Monday, April 28, 2003

Hitherto, a mixed bag of films at the Singapore International Film Festival, but unfortunately there seems to be more disappointment than pleasant surprises so far. 2 films, China's Dazzling and Japan's anime A Tree of Palme have turned out to be duds. Let's hope the remaining 3 films will be good ones, well at least, ones that I like. With commercial releases like My Little Eye, Together fighting for the limited time I have now as the SIFF is going on, I seem to be living in and out of theatres as of late.

Monday, April 21, 2003

Program for this year's Singapore International FIlm Festival ( SIFF ) have began with Love at 7-11, a portmanteau Taiwanese film revolving around the love lifes of 3 different parties of people. Next came Lilya 4-ever by Russian director Lukas Moodysson, a heavy, sobering film depicting the perfidious child sex trade still very much active in the now defunct USSR. Whilst it had an urgent and important message to deliver, it was also the saddest and grimmest film I've watched in a long time. More films coming up.

Sunday, April 06, 2003

Director Choi Ho's modern romance, Who Are You ?, tries to capture the essence of the N (Network) generation, Korea's young people who grew up with e-mail, instant messaging, cell phones, and the Internet in one of the most wired nations of the world. The film centers on an Internet game called "Who Are You" a sort of ultimate dating game where players pick partners and interact in a simulation of the real world. As far as romance movies go, the plot is nothing new. The role of new technology in the realm of dating is a subject that was explored in 1995's The Contact, with actor Han Seok-Gyu and actress Jeon Do-Yeon, and again in the 1998 Meg Ryan and Tom Hanks film "You've Got Mail". Who Are You? is simply the latest version, a technological update of this genre.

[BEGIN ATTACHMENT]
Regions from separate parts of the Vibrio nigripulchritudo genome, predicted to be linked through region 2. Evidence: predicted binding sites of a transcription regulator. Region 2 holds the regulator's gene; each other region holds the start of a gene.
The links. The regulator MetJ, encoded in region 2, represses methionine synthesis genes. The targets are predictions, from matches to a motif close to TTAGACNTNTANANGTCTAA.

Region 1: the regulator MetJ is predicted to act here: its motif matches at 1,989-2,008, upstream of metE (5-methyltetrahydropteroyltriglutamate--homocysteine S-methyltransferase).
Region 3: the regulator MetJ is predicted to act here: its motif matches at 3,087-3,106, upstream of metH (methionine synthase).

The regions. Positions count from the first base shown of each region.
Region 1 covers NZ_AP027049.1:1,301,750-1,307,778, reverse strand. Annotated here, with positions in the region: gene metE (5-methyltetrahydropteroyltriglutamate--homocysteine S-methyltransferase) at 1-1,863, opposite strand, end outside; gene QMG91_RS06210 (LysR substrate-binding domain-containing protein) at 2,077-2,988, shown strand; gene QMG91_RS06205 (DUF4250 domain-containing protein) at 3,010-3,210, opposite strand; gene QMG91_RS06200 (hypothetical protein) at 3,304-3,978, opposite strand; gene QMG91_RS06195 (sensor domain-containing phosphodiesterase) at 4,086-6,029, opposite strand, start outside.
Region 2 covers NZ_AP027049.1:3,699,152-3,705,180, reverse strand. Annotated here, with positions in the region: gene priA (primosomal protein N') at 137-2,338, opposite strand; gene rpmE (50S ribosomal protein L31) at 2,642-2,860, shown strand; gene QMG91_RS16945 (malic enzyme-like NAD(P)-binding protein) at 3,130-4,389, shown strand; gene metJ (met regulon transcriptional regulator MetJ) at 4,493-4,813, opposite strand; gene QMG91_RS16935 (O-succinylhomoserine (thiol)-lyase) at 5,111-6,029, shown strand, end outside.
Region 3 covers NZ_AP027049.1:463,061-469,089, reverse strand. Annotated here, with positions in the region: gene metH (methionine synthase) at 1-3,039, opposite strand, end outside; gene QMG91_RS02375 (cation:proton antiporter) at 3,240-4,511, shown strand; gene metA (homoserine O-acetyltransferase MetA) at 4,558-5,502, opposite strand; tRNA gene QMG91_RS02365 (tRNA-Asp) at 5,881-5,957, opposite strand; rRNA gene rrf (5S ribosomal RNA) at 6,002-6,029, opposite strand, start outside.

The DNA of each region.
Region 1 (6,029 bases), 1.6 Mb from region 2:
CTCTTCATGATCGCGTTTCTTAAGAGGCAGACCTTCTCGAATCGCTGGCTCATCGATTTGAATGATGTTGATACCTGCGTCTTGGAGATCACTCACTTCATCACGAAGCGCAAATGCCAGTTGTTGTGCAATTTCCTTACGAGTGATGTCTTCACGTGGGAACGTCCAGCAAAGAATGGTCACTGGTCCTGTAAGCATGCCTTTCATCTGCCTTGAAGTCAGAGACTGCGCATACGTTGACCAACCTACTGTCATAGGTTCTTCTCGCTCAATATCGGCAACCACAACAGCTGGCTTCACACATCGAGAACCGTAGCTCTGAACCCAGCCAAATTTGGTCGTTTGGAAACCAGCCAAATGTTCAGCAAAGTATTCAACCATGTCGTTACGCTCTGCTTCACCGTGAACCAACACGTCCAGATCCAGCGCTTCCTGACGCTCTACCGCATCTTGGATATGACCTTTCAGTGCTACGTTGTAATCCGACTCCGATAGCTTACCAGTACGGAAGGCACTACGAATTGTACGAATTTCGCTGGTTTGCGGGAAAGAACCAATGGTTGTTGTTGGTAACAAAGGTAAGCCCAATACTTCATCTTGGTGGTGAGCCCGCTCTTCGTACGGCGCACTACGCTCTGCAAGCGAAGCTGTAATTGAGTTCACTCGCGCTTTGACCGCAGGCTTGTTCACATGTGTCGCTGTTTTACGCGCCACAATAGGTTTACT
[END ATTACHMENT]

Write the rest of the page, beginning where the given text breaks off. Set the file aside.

However, as a snapshot of today's youth, this film is highly relevant and asks some hard questions. In one scene, Hyung-tae outlines the Seoul skyline with his fingers and says that from that angle, it looks like a scene from a game, an interesting commentary on the increasingly blurred line between the real world and virtual reality.

Although the film's ending was not really to my liking, finding it lacking in a certain satisfying, emotional impact, I was nonetheless enamoured by the overall youthful and energetic feel of the story, something perhaps lacking in an essentially stolid and mundane real working world, not to mention the wonderful and romantic possibilities existing only within the walls of a deftly crafted film world. For that 100 minutes as I sat in the theatre, I wish I was living it.